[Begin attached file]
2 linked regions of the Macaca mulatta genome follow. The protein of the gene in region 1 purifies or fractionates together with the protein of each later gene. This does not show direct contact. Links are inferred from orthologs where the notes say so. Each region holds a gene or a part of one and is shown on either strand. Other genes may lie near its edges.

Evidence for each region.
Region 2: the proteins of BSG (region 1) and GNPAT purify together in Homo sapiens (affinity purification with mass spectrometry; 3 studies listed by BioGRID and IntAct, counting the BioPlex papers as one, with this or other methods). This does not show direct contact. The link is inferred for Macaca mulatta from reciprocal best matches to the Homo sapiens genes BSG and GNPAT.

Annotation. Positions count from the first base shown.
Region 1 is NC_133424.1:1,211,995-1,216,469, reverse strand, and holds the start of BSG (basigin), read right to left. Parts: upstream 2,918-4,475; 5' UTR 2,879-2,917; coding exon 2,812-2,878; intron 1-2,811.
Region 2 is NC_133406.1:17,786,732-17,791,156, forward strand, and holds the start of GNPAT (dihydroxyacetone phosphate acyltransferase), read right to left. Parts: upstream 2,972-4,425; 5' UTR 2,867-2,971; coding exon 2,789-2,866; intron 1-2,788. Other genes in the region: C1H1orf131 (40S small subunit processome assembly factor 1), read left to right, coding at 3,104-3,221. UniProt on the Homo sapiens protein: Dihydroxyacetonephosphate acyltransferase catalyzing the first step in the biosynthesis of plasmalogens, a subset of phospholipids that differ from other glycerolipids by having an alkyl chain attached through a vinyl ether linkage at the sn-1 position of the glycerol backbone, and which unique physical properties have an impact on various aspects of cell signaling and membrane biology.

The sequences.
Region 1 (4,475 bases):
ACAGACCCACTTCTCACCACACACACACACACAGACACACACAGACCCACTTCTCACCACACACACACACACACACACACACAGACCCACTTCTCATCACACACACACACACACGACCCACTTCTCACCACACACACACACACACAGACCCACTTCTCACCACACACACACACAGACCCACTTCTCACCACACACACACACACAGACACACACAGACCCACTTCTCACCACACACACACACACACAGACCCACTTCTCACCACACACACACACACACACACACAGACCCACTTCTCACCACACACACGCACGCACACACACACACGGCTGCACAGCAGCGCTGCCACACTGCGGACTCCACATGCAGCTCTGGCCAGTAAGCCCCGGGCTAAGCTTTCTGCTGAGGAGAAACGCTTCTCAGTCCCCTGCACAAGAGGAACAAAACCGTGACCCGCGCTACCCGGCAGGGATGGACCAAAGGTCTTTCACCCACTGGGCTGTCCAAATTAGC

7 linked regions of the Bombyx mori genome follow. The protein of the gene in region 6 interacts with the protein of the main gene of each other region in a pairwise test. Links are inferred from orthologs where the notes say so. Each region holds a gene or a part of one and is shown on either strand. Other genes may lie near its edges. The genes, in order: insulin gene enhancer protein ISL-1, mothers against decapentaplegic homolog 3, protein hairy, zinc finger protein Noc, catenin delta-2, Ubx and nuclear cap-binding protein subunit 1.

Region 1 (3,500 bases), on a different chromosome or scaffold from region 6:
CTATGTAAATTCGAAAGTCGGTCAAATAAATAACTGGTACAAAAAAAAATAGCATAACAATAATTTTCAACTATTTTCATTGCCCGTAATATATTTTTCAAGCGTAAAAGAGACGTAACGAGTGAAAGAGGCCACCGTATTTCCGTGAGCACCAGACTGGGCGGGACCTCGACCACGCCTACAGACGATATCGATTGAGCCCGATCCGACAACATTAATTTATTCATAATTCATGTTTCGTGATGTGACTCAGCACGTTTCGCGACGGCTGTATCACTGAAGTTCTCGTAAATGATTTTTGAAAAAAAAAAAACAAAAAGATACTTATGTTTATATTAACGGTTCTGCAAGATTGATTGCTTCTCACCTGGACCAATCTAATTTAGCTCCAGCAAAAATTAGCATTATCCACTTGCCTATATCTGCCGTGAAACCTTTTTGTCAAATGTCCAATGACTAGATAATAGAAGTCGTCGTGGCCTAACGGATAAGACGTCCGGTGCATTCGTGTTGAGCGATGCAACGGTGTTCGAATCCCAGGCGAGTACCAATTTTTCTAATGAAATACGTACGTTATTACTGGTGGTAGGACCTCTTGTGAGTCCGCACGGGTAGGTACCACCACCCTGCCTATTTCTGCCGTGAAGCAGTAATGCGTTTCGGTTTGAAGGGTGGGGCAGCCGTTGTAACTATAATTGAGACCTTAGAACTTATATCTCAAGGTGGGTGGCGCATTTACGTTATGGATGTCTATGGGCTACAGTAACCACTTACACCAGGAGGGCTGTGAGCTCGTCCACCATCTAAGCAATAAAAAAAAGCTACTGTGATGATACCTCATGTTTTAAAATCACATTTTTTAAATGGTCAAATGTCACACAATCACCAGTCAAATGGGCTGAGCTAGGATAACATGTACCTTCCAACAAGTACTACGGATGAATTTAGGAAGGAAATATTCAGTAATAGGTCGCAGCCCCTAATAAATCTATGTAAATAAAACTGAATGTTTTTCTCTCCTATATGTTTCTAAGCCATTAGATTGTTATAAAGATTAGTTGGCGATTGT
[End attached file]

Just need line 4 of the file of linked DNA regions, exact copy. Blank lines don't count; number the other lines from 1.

Annotation. Positions count from the first base shown.